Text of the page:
Transit issues plague fans before and after Super Bowl XLVIII
New Jersey governor Chris Christie may have another transportation-related controversy to worry about.
Before the game, reports indicated that "several" people traveling to Sunday's Super Bowl at MetLife Stadium collapsed while waiting at the Secaucus, N.J., train station, which was serving as the central hub for people taking mass transportation to the game. Problems also persisted after the game, with delays so bad that the announcer asked fans planning to take the train home to wait in the stadium to avoid further bottlenecks.
NJ Transit tweeted that nearly 30,000 fans rode public transportation to the game, which offered very limited parking. Bill Smith, the spokesman for NJ Transit, told USA Today that the previous record was 22,000 passengers for a U2 concert in 2009.
As early as 1 p.m. ET, some began tweeting about the lengthy wait at the small station, with estimates of one- to two-hour waits for a train.
Lines up to an hour and a half at Secaucus train station to get to Super Bowl pic.twitter.com/FlsQNiUrs5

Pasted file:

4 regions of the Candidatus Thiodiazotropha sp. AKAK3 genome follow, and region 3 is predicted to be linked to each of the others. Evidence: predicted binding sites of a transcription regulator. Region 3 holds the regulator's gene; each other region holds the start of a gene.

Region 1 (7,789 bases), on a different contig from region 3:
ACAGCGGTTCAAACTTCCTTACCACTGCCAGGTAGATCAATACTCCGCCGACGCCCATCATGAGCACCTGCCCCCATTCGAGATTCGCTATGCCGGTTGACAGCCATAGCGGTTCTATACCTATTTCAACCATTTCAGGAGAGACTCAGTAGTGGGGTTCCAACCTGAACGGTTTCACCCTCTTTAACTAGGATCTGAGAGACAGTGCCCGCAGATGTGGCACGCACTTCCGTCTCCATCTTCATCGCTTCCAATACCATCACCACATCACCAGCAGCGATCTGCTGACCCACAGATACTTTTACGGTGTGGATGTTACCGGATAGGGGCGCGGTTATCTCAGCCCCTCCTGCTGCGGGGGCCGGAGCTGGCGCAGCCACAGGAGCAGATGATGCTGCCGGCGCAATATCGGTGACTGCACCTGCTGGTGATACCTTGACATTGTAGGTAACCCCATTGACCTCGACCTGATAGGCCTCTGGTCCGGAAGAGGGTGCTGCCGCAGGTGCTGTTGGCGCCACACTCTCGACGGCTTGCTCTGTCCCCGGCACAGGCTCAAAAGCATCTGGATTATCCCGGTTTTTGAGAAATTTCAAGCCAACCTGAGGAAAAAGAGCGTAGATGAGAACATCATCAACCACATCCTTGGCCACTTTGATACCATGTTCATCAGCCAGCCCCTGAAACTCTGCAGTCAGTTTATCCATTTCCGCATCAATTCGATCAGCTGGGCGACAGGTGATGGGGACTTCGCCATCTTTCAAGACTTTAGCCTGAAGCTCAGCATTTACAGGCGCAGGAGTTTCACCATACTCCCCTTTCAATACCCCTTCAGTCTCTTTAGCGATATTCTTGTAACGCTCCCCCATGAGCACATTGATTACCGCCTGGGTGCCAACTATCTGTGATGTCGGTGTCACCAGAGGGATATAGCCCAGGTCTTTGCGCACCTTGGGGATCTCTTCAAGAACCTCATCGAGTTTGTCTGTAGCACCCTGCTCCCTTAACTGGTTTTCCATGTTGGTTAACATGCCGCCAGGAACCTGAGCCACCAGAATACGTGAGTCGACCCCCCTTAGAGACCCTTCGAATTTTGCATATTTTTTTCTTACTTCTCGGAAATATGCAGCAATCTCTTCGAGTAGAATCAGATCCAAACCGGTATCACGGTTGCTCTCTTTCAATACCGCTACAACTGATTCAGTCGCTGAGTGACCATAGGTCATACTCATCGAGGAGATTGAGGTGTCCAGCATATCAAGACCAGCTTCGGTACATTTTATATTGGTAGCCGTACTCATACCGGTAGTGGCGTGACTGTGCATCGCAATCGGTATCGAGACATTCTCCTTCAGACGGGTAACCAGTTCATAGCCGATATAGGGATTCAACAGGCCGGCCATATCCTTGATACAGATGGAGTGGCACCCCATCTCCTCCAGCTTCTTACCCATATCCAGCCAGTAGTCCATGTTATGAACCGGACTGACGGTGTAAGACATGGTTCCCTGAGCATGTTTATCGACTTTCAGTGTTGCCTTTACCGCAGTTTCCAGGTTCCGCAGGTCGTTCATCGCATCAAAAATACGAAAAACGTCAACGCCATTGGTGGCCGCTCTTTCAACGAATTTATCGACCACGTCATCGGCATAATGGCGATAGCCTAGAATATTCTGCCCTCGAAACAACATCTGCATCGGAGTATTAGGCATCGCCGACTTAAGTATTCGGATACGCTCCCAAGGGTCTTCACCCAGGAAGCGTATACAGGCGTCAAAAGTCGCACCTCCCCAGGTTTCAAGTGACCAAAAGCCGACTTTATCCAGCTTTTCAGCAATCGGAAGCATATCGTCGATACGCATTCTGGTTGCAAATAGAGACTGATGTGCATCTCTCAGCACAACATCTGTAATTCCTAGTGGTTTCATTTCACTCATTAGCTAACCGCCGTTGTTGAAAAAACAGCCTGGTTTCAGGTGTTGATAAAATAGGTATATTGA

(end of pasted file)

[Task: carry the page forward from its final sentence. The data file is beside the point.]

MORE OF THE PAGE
— darren rovell (@darrenrovell) February 2, 2014
Secaucus Junction line to Super Bowl currently looks like this. Two hours. #SuperBowlXLVIII @SInow @theMMQB pic.twitter.com/xwfwuXgMLJ
— Adam Duerson (@adamduerson) February 2, 2014
According to AP, emergency workers had to push through to treat several people felled by overheating, as masses were overstuffed in small hallways and staircases. At times, the crowd chanted, "New Jersey, your Super Bowl sucks!"
The issues continued after the game, when the fans who arrived via NJ Transit attempted to return home. NJ.com reported that some fans spent "hours" attempting to leave MetLife Stadium.
"You can get out of any stadium in 45 minutes to an hour. We are at three hours just to get here," Terry Thon, of Denver, told NJ.com, of the waits to get to the train station at MetLife Stadium. "Ahead of him was another 45-minute wait to get on his next train, he said."
For what it's worth, I myself took the train from my apartment in Hoboken, N.J., to the game, transferring at Secaucus Junction. But while it was crowded, I only had to wait 20 minutes in Secaucus before getting on the next train. It wasn't ideal, but I hardly experienced the horror story others are reporting.
New Jersey has been sensitive in the weeks leading up to the game with virtually all of the attention being directed toward New York despite it taking place in New Jersey. After this, Christie -- dealing with increasing scrutiny over his role in the George Washington Bridge traffic scandal -- might regret his state asking for the extra attention.